Chapter no 83 – JAMESON

The Brothers Hawthorne

Jameson was the first one out of the room, the first one through the halls, the first one to burst out the front door and look up. Rohan hadn’t been as wordy this time, so there wasn’t as much to parse for verbal clues, but what he had said indicated that the key would be hidden high.

I sincerely hope that none of you are afraid of heights.

Jameson couldn’t see all of Vantage this close up, so he turned and ran farther away for a better view. Dusk was approaching. Lights from the ground shone on the house.

The castle. From this view, he couldn’t think of it as anything else. He counted five turrets, but the highest point was around the back—a large, square tower that soared over the rest.

Jameson started running again—around the castle, to the back—and that was when he realized that Vantage hadn’t just gotten its name because it sat high above the sea. There were cliffs on this side, too.

The entire estate sat on top of a massive, steep, flat-topped hill nearly completely surrounded by ocean, a world unto itself. A single winding road had been cut into the cliffs on this side, but that was the only thing that connected Vantage to the isthmus back to the mainland.

Jameson walked to the cliff’s edge, Rohan’s words ringing in his mind. I sincerely hope that none of you are afraid of heights.

A sudden wind whipped Jameson back, strong and wild, seeming to come at him from three sides. He turned to look up at the castle, at the tower he’d seen from the other side. It sat nearer the cliff’s edge than the rest of the house and soared a story or two above it.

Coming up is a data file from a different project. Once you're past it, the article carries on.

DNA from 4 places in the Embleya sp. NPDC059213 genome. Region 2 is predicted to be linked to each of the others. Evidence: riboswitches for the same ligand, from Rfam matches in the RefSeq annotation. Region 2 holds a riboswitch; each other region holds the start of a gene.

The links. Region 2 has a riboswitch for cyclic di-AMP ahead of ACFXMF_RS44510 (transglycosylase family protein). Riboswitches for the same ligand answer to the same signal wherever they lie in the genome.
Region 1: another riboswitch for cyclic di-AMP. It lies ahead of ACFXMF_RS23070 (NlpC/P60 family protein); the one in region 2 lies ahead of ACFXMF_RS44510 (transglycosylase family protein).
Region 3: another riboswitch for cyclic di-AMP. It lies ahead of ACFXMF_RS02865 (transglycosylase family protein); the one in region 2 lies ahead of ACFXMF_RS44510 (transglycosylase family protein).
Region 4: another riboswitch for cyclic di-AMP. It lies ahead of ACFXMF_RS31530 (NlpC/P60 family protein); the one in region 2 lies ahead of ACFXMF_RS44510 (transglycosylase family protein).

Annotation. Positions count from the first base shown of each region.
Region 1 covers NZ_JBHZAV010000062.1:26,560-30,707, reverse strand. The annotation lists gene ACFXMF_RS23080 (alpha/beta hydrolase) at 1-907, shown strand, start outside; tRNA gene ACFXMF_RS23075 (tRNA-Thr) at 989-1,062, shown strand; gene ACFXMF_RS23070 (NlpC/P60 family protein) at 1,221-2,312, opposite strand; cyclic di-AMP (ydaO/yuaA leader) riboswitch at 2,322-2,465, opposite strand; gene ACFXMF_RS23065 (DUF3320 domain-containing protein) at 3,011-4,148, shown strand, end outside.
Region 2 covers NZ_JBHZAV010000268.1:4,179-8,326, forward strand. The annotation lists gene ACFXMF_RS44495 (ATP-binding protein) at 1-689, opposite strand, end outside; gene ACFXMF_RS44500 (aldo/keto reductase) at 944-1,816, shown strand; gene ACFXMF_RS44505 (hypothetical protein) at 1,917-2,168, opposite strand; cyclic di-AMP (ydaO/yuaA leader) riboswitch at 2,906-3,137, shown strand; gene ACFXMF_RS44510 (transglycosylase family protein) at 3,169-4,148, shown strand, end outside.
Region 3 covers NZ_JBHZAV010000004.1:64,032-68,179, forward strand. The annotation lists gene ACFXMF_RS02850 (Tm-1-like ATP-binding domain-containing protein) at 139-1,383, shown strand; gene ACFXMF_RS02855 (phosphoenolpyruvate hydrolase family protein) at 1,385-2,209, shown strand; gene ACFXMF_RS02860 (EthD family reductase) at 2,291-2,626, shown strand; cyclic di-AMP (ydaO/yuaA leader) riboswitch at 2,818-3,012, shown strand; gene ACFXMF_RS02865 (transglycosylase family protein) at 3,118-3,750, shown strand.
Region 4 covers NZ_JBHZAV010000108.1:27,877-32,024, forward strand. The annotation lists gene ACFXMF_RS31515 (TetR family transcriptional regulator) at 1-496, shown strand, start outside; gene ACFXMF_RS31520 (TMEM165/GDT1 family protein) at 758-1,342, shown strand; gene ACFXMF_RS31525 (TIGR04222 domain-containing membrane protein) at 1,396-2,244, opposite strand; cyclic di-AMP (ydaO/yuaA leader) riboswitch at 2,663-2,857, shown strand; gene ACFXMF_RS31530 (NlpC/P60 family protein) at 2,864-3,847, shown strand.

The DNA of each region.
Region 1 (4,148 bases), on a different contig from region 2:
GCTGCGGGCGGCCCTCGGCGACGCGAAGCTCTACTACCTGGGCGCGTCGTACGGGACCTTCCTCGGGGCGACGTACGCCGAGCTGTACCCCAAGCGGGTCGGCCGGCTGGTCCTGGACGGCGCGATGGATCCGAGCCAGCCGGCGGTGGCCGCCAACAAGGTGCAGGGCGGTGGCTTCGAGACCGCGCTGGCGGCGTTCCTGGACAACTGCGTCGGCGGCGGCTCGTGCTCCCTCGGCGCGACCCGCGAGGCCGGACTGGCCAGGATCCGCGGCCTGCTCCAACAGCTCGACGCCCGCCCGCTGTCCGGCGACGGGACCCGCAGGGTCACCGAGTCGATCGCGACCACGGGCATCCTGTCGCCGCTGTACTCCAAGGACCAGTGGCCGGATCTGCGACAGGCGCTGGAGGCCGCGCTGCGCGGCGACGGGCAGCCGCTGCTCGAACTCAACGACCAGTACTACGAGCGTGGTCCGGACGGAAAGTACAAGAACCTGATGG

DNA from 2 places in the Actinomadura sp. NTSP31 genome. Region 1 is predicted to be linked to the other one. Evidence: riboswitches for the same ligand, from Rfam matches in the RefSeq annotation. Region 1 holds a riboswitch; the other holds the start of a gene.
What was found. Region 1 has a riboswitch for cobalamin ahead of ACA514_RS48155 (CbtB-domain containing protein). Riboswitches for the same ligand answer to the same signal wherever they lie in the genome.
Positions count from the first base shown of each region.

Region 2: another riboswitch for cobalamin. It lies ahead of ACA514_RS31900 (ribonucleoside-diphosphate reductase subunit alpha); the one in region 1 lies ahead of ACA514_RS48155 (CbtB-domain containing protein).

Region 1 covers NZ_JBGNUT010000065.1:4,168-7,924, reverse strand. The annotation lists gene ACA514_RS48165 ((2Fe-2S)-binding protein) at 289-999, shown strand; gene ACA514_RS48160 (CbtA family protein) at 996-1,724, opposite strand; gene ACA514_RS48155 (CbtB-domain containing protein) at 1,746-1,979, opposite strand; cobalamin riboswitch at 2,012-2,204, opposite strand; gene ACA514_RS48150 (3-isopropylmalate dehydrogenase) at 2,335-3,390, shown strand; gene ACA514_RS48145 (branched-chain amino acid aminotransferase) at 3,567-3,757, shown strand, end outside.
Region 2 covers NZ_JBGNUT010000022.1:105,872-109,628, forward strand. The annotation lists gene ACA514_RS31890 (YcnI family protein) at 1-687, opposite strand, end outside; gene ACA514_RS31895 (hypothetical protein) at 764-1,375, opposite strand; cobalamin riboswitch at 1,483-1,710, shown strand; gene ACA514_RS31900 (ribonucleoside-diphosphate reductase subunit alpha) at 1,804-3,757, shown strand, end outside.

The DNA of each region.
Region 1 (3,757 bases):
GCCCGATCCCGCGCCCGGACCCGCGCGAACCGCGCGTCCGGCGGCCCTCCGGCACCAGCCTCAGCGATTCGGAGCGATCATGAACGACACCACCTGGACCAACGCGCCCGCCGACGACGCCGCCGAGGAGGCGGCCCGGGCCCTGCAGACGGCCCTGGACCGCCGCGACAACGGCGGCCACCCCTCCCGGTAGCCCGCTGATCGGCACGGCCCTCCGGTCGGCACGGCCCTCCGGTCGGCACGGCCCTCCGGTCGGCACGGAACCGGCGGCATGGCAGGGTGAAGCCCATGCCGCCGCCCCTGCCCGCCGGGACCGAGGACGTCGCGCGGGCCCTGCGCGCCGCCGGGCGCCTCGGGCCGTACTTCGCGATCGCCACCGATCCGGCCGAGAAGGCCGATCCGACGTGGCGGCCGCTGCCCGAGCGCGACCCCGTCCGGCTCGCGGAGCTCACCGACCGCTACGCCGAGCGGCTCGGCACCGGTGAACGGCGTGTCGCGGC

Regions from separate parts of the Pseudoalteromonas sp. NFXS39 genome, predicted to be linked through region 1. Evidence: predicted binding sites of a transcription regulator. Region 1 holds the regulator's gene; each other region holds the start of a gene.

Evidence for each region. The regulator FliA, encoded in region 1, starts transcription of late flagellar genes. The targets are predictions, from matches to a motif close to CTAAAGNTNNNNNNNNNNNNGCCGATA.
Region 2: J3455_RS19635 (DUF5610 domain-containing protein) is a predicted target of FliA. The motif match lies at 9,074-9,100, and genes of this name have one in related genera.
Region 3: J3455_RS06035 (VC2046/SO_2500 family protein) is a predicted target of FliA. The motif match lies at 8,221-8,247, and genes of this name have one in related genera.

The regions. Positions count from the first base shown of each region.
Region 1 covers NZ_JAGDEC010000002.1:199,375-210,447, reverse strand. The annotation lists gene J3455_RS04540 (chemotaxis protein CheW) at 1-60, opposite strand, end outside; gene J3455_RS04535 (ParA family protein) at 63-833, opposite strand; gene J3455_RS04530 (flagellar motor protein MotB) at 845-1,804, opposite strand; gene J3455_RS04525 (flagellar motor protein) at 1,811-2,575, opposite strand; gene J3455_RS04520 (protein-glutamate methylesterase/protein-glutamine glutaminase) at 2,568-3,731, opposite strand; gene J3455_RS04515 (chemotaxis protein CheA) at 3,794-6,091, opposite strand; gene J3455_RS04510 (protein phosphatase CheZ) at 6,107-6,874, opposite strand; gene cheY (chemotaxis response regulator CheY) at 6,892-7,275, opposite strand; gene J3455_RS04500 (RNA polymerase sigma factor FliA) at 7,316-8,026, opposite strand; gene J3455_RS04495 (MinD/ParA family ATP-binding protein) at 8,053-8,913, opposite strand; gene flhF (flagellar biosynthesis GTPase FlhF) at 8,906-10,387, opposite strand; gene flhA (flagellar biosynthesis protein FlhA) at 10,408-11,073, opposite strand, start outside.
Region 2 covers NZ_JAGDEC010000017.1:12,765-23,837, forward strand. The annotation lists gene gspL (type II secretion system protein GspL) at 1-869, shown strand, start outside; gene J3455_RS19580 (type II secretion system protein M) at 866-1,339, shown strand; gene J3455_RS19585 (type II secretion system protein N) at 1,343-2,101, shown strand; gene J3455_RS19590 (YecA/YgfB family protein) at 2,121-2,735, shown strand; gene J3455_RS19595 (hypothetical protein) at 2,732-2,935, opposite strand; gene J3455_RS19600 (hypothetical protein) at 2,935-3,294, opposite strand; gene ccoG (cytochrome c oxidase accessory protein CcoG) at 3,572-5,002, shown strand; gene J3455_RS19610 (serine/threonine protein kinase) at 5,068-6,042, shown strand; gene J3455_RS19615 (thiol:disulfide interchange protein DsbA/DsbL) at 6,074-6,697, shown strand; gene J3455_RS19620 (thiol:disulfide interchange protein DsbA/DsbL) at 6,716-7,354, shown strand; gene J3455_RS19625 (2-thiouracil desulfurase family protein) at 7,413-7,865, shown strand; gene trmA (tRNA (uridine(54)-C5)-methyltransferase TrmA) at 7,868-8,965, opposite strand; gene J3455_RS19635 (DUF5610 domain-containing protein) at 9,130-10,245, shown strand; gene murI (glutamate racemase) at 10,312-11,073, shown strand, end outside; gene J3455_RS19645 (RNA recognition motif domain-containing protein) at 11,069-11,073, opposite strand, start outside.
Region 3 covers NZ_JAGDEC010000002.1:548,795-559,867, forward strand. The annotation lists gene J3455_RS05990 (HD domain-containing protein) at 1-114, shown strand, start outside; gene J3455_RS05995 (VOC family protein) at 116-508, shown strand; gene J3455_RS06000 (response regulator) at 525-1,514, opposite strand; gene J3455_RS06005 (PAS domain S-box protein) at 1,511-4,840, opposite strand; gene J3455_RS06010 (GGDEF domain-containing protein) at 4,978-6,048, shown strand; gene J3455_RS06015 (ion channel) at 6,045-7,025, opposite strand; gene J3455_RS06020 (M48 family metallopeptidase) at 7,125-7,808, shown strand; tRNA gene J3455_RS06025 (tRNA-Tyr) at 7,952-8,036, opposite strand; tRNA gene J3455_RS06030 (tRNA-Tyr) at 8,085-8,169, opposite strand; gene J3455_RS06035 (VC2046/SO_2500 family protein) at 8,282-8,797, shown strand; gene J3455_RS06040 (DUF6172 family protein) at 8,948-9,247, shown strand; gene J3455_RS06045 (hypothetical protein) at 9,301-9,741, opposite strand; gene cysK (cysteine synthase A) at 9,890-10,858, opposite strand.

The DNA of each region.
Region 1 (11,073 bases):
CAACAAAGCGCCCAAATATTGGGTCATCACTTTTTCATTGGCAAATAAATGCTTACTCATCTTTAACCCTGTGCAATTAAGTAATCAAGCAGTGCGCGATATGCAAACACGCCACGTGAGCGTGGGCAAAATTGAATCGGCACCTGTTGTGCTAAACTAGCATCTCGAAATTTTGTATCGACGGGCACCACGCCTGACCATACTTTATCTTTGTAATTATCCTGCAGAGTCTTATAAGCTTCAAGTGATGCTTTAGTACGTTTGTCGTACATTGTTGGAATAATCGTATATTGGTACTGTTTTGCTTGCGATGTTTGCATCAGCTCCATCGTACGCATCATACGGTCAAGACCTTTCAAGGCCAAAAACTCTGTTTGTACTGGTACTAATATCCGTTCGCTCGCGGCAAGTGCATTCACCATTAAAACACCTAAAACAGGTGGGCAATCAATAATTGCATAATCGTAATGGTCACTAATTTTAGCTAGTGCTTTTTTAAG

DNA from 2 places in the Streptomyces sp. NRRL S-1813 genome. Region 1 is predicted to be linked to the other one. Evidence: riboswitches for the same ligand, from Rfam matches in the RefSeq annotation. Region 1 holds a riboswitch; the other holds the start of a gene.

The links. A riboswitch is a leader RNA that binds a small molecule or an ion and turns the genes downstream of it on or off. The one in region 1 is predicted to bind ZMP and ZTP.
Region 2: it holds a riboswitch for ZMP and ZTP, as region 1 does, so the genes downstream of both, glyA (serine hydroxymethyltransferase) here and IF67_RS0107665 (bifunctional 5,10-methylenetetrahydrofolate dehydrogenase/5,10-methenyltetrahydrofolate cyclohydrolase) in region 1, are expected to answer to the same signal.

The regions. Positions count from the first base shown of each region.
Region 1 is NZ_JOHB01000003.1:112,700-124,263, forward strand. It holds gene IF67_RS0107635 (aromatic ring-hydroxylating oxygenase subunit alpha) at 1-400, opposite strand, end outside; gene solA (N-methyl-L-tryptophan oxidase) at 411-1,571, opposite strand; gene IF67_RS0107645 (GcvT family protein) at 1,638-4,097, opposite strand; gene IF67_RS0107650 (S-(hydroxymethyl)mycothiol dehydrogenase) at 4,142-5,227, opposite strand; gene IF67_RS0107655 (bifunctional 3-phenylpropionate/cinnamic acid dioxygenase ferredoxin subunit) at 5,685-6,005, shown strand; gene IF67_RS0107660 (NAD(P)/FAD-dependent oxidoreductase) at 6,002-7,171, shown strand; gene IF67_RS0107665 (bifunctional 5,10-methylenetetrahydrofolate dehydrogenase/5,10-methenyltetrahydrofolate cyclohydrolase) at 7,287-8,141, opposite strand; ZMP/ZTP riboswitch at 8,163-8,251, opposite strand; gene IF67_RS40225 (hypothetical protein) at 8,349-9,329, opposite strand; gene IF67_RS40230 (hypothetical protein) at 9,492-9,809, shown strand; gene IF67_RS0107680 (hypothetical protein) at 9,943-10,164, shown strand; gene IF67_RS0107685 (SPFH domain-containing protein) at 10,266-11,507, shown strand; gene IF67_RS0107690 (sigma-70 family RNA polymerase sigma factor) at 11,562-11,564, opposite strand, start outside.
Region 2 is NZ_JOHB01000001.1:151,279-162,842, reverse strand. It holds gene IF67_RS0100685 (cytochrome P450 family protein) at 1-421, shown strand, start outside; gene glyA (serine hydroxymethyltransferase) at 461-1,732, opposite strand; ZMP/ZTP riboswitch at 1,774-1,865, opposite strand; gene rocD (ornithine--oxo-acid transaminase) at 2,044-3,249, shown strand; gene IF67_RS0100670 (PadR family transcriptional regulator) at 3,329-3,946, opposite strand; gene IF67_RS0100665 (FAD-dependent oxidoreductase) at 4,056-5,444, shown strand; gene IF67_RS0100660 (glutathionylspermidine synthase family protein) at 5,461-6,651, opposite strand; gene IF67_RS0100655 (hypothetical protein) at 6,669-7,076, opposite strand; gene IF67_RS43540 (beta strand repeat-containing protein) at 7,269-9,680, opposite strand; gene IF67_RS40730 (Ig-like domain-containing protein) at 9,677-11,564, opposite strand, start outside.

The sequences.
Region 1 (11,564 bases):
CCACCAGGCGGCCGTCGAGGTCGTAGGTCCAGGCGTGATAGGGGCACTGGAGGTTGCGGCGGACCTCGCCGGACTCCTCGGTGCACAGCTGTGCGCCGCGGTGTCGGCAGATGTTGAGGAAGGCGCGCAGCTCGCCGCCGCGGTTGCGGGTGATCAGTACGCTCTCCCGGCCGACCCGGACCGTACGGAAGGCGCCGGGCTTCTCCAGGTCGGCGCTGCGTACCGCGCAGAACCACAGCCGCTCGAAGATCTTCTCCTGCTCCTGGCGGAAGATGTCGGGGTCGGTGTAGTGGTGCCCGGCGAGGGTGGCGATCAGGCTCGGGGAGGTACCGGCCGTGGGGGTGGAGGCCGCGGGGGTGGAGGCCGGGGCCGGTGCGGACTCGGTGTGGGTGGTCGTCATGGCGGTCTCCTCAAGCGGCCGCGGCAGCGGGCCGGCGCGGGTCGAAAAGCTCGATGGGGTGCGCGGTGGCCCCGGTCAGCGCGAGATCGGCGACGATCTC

Ninety feet off the ground? More? Near the top of the tower, Jameson saw a large, white-faced clock.

“Clock tower,” he said out loud. Beneath the clock, a platform wrapped the building, its railing dark and ornate. And maybe five feet below that platform, Jameson could make out an opening cut into stone.

And through that opening, he could just almost see… something.

“Not something,” Jameson realized, his voice nearly lost to the brutal wind. “A bell.”

The clock tower was also a bell tower, and right before Rohan had made his comment about fear of heights, he’d informed them that the Game would begin anew with the striking of the bell.

Jameson didn’t just run this time. He flew. The door at the base of the tower was made of metal lattice, the kind one could easily imagine a knight shooting an arrow through. There didn’t seem to be a way of opening it from the outside, but before Jameson could formulate a plan to circle back and find an interior entrance to the tower, there was a sound halfway between thunder and the turning of gears, and the metal door began to rise.

Simon Johnstone-Jameson, Viscount Branford, stood on the other side.

His gaze locked on to Jameson’s.

Jameson wasn’t sure what to read into that gaze. “Why would you help me?”